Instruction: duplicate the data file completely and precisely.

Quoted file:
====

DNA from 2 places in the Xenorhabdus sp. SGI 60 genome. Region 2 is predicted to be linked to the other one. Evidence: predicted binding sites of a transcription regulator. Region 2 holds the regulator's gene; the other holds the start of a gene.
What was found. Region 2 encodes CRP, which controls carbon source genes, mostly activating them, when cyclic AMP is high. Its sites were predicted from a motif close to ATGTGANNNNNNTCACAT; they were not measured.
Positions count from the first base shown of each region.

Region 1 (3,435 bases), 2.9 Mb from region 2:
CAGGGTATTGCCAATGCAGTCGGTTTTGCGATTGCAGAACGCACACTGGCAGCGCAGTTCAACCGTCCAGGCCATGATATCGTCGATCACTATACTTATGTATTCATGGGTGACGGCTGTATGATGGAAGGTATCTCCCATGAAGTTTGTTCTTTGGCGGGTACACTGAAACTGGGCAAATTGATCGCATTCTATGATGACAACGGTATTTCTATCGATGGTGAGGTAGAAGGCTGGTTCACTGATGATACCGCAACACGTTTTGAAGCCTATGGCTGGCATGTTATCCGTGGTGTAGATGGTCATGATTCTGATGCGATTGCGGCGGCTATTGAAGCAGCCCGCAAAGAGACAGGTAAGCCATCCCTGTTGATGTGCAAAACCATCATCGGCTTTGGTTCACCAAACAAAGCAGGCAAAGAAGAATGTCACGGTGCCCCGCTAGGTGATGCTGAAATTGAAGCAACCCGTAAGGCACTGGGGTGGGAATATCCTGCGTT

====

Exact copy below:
DNA from 2 places in the Xenorhabdus sp. SGI 60 genome. Region 2 is predicted to be linked to the other one. Evidence: predicted binding sites of a transcription regulator. Region 2 holds the regulator's gene; the other holds the start of a gene.
What was found. Region 2 encodes CRP, which controls carbon source genes, mostly activating them, when cyclic AMP is high. Its sites were predicted from a motif close to ATGTGANNNNNNTCACAT; they were not measured.
Positions count from the first base shown of each region.

Region 1 (3,435 bases), 2.9 Mb from region 2:
CAGGGTATTGCCAATGCAGTCGGTTTTGCGATTGCAGAACGCACACTGGCAGCGCAGTTCAACCGTCCAGGCCATGATATCGTCGATCACTATACTTATGTATTCATGGGTGACGGCTGTATGATGGAAGGTATCTCCCATGAAGTTTGTTCTTTGGCGGGTACACTGAAACTGGGCAAATTGATCGCATTCTATGATGACAACGGTATTTCTATCGATGGTGAGGTAGAAGGCTGGTTCACTGATGATACCGCAACACGTTTTGAAGCCTATGGCTGGCATGTTATCCGTGGTGTAGATGGTCATGATTCTGATGCGATTGCGGCGGCTATTGAAGCAGCCCGCAAAGAGACAGGTAAGCCATCCCTGTTGATGTGCAAAACCATCATCGGCTTTGGTTCACCAAACAAAGCAGGCAAAGAAGAATGTCACGGTGCCCCGCTAGGTGATGCTGAAATTGAAGCAACCCGTAAGGCACTGGGGTGGGAATATCCTGCGTT